I stopped her babbling with the holding up of my palm. “Whoa, whoa, hold up. Gran, what are you talking about?” I placed a hand on her forearm. “You’re not making any sense.”
She let out a sad sigh. “Elaborate medical description here”
All I could do was stare at her while trying to let the words sink in and take form in my mind. Suddenly her features looked much softer, and she somehow turned into the Gran she was ten years ago. The Gran that played Frisbee with me in the park, that held my hand walking down the street, that read me stories whenever I asked. I felt moisture gather in my eyes and begin to blur my vision, and I managed to see a figure come toward me and wrap me in her arms. At the simple touch the tears spilt over and cascaded down my cheeks, and I found myself shaking and a hand rubbing my back.
I released myself from the embrace, and gathered my words while rubbing my eyes with my towel. “Wh-what do you mean, telling me in confidence? Don’t Mum and Dad know?”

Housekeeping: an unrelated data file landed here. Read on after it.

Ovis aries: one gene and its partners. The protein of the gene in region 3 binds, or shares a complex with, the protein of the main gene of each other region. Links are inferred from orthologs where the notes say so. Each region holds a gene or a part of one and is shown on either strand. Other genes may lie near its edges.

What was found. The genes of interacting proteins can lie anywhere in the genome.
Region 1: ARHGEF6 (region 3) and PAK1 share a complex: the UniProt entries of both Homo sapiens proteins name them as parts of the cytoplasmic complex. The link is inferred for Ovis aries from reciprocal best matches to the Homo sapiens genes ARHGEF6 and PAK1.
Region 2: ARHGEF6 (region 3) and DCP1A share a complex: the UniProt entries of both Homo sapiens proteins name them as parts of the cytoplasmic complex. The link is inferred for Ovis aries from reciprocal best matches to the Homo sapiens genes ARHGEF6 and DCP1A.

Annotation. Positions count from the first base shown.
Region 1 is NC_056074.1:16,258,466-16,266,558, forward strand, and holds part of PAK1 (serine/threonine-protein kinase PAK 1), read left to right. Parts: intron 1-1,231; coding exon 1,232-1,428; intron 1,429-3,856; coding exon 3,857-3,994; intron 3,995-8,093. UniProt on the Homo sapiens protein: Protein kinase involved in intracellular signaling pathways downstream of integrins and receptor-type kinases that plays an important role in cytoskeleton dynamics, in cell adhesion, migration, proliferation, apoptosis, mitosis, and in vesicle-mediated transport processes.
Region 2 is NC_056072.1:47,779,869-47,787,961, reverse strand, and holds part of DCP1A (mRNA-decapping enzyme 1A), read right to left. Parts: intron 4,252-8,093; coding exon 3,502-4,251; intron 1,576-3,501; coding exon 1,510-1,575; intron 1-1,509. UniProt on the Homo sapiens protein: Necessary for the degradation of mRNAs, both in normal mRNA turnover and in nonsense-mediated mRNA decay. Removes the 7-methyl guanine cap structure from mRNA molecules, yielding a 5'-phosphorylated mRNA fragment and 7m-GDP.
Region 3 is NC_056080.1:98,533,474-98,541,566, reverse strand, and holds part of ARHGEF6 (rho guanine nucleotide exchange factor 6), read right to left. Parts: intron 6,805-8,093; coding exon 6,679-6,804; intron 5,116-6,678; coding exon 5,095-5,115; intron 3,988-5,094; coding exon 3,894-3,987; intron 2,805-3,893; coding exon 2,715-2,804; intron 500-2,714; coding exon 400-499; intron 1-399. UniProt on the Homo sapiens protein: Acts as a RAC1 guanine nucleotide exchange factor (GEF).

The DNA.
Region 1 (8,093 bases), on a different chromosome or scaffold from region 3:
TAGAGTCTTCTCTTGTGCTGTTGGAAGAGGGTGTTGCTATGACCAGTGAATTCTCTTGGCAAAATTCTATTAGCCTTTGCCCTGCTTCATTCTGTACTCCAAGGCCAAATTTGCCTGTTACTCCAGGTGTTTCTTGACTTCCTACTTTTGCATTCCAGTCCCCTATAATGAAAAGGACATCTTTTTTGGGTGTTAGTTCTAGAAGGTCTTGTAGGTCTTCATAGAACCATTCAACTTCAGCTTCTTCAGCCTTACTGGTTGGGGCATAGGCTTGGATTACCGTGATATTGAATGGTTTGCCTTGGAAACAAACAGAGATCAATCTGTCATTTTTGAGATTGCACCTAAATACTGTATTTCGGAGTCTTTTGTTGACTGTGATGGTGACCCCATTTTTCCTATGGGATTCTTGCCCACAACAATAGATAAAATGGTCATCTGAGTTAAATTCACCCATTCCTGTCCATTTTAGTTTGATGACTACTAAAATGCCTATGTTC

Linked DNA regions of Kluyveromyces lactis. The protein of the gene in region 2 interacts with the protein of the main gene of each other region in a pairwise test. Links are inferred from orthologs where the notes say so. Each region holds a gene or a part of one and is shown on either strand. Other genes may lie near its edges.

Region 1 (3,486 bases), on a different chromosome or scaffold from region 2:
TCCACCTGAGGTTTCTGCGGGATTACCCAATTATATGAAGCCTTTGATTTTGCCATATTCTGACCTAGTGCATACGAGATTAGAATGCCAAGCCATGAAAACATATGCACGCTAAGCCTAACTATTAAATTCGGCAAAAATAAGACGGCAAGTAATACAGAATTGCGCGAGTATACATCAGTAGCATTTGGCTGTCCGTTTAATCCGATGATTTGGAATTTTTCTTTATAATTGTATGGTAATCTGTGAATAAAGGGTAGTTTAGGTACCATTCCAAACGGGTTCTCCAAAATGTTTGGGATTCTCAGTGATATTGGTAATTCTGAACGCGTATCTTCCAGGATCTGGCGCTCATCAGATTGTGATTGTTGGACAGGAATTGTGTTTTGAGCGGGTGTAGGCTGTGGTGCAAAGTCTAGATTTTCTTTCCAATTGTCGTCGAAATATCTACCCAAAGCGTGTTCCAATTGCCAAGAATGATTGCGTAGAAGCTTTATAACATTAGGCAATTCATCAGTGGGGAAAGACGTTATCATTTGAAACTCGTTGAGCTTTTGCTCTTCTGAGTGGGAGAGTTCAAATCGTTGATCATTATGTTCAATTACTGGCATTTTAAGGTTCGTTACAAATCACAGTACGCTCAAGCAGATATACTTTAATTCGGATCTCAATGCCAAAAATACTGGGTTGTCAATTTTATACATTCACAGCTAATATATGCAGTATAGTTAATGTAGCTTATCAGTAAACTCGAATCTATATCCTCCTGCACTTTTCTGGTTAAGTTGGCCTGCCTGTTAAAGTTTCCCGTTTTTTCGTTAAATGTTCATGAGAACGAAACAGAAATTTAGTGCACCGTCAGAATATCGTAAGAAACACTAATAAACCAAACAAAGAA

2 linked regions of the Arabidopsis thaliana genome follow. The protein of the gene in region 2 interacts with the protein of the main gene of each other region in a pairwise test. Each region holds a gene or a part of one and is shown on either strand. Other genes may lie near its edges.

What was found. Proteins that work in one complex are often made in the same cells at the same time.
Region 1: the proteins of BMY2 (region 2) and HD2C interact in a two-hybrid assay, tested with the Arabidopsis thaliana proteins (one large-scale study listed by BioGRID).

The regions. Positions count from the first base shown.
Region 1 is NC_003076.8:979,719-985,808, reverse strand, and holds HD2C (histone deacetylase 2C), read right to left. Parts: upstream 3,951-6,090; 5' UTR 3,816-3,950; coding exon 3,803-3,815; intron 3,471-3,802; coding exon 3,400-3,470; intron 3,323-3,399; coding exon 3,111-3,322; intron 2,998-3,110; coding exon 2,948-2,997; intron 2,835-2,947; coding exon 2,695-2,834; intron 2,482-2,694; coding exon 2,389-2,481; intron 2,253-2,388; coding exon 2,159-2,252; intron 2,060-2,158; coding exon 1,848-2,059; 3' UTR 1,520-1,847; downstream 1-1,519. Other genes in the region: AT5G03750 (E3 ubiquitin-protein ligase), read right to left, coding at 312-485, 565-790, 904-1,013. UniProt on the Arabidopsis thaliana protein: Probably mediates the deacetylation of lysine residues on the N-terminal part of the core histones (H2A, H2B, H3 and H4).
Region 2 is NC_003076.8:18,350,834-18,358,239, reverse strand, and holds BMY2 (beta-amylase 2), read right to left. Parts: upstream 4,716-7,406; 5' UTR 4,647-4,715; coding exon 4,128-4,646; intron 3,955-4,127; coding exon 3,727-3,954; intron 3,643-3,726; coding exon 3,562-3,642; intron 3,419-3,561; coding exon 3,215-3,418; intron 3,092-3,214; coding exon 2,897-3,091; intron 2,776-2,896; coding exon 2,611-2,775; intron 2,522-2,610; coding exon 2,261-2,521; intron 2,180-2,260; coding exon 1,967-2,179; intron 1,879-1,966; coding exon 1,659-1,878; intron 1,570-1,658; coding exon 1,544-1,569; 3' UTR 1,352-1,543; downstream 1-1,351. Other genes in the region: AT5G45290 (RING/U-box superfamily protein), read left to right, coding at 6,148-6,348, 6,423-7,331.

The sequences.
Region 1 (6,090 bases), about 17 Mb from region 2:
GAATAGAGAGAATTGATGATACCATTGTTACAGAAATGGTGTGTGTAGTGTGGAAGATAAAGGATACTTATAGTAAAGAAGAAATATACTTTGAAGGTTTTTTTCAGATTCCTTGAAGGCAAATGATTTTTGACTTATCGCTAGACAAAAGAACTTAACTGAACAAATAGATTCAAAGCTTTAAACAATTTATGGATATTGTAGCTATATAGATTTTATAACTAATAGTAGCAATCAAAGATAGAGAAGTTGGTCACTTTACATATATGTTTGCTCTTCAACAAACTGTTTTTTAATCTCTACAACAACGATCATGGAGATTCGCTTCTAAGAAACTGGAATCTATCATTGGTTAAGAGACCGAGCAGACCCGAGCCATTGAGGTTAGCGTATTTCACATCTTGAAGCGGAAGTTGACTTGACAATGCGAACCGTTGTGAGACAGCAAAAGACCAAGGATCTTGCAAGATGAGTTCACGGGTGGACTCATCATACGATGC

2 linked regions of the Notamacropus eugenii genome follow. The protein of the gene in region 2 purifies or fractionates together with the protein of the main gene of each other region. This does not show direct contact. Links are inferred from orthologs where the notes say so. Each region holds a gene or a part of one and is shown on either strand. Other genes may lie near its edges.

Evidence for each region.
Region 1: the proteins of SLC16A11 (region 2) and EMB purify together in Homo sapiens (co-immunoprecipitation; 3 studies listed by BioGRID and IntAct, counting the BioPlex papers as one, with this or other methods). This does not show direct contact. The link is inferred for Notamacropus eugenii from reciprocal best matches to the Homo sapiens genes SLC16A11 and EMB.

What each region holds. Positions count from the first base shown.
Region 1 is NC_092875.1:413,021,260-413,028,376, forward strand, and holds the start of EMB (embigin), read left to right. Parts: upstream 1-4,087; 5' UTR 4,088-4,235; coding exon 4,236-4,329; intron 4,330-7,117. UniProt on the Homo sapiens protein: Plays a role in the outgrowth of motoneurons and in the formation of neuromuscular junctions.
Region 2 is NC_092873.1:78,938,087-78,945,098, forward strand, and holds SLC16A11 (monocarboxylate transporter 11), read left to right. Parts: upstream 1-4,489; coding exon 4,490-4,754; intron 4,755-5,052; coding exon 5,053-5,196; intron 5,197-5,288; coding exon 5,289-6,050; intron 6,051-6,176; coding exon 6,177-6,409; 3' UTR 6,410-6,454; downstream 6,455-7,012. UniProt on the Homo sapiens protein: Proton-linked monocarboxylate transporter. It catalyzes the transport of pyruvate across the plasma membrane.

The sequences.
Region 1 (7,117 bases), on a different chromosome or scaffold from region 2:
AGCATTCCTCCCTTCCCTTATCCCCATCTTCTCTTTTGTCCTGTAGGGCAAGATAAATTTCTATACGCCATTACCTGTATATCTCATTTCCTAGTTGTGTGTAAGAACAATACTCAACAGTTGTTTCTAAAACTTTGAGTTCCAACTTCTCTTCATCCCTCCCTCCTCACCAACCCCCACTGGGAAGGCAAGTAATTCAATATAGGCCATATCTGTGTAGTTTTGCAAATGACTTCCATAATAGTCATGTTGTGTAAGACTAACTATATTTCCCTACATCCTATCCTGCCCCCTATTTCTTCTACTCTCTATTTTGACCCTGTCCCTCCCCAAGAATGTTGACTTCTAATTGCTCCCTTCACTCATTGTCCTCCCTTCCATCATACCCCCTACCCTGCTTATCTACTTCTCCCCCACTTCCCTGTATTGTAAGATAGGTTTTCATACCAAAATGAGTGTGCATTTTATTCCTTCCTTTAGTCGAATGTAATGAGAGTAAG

She shook her head slowly. “I don’t have the heart to tell them, dear. They’ve enough to worry about, especially lately. I’m sorry to unload this on you, Addie… but I just had to tell somebody. I couldn’t just… go… without at least one person knowing the truth. Knowing that I knew.”
I nodded. “I understand. I would do the same thing. And as you said, especially now, seeing they’re under so much stress.”
Her forced a wrinkled smile. “Thank you for understanding. I knew you would.”
I returned the smile and gave her another hug. “We’d better get going. We have to leave soon, and Dad’s going to know something’s up if he saw us getting along.”
“Sad, but true, dear.” We gathered our belongings and reaching out a hand to help her up; we stood and shuffled our way to the car.
“Hey, Mum,” Dad greeted her tentatively, offering her his hand at the door. “Do you want some help?”
A faint smile. “Thanks, Jim.” She reached her hand to his and entered the car with his help, and I hopped into the backseat.
I watched countless trees and shrubbery zoom by as I sat quietly, my head swimming with thoughts.
Thank you sooo much if you can help.